The Overweight Pet Revolution

In recent decades, pets have been packing on the pounds as the humans who love them shower them with morsels of affection. But there’s a new revolution underway, a pet shape-up campaign, and you’d be surprised at just what’s at stake.

The Association for Pet Obesity Prevention (APOP) reports that more than half of all dogs and cats are overweight and many people don’t even realize it.  And those pets are destined to live shorter lives, as much as 20 percent shorter than their slimmer counterparts. Illness will creep in, affecting quality of life through osteoarthritis, type 2 diabetes, high blood pressure, breathing problems and kidney disease.

APOP’s founder Dr. Ernie Ward encourages pet lovers to increase exercise and lay off the treats. “Treats are the silent saboteur of slimming down. Those tiny treats are often hiding a significant amount of calories.”

Ward suggests offering single-ingredient rewards or fresh vegetables such as baby carrots, string beans, broccoli or other crunchy vegetables.

“Pet obesity is plainly a people problem, not a pet problem,” Ward continues. “The most important decision pet owners make each day regarding their pet’s health is what they choose to feed it.”

The Pet365 infographic below takes pet lovers through all the ins and outs of pet weight problems. Could today be the day your household starts a revolution to create healthier, happier pets?

Pet Obesity
Pet obesity graphic produced by Matt Beswick for Pet365. Click here to view the full post.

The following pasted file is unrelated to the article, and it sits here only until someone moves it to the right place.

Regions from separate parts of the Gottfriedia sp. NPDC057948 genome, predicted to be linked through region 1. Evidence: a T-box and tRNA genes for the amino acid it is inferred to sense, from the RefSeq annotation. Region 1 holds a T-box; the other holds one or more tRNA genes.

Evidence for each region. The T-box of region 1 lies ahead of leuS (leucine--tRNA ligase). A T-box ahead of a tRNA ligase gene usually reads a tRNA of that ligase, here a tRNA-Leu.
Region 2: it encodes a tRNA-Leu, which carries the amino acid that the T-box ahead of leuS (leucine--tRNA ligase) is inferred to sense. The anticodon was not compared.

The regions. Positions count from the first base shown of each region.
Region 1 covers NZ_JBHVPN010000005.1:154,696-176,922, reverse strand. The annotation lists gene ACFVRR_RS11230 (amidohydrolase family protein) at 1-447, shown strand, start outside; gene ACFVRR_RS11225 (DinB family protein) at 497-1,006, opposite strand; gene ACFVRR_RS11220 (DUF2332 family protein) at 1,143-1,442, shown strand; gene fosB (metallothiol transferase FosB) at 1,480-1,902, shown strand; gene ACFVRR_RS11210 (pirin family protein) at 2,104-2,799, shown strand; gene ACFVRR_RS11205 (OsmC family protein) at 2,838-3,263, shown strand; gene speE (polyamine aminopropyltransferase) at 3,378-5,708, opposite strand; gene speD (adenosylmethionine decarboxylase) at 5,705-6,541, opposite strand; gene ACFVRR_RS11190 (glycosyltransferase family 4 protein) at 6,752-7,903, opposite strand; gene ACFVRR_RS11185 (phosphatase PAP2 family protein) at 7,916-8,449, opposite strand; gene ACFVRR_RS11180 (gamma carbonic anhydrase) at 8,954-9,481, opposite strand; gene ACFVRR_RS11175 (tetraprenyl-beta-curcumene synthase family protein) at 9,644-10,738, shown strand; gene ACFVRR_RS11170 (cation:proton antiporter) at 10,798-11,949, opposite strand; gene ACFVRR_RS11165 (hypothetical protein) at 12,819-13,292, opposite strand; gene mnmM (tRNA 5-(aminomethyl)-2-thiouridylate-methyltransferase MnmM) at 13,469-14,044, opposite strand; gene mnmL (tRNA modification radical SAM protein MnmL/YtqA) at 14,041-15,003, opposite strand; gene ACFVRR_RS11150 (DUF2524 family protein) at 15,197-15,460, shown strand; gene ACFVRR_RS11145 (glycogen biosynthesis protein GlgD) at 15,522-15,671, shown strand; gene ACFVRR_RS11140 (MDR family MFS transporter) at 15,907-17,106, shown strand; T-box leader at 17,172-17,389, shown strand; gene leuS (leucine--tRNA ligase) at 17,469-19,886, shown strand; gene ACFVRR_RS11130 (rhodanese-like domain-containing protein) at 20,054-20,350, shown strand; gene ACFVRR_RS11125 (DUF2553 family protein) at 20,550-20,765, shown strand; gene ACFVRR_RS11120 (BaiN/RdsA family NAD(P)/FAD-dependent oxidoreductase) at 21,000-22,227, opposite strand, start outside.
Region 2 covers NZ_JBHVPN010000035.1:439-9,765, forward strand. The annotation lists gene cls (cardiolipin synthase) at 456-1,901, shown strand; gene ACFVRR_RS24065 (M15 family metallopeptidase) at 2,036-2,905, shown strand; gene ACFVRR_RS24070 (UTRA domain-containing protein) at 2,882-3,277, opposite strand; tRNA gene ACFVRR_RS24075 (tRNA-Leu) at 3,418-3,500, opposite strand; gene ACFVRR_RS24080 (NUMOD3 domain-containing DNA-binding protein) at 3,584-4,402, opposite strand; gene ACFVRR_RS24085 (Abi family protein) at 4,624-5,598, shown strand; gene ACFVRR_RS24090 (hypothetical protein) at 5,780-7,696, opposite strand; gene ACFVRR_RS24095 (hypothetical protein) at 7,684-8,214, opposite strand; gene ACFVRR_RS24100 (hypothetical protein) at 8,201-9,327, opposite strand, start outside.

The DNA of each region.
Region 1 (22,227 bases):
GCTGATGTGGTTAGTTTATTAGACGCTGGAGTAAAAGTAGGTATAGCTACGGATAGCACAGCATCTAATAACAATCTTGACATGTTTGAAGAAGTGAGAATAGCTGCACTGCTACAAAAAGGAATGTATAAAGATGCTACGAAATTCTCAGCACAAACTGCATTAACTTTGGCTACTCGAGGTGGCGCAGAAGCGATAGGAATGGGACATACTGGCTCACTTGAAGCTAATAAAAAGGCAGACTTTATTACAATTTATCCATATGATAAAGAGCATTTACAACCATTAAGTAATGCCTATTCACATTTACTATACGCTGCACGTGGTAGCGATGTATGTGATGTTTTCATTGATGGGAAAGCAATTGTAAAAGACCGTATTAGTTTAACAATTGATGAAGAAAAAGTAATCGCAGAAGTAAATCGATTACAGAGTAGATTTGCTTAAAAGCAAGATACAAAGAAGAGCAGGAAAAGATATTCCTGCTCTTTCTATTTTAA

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Aud Nordby
Aud nordby2 years ago


Carrie Anne Brown

thanks for sharing :)

Ceejay Robb
Ceejay Robinson2 years ago

Kathy K - I too have often noticed a little "tummy sag" on normal sized spayed female cats. My female Pepper weighted about 9 lbs, was very active, but still developed a "tummy sag". As we both got older, I used to joke and say that we were both going to get "tummy tucks" to return us to our former svelte figures of our younger days! Bless her little heart, she lived to be 22 years old.

Marcia Machado
Marcia Machado2 years ago


Sheri D.
Sheri D.2 years ago

Thanks for this article. When my dog started to gain weight, I cut back on the treats, gave her low calorie treats, cut back on the size of her meals, and increased her walk. She lost ten pounds, and it helped her a great deal.

federico bortoletto


Nadine H.
Nadine H.2 years ago


Kathy K.
Kathy K.2 years ago

This is a good poster but it has an error. Many normal weight cats will have what you might think of as a saggy stomach. They normally have a fat pad that can hang sort of like an udder from the abdomen. How much can be genetic, like getting your momma's thighs, and not necessarily a sign of obesity. (And it seems to play a role in helping to protect a cat's abdomen from the racking hind claws of another cat in a fight.

Julie W.
Julie W.2 years ago

My son's dog loves to eat raw broccoli! His meat is mixed with cooked carrots, and he is a healhy weight.

jessica r.
jessica r.2 years ago

Sad to see this. No reason for it.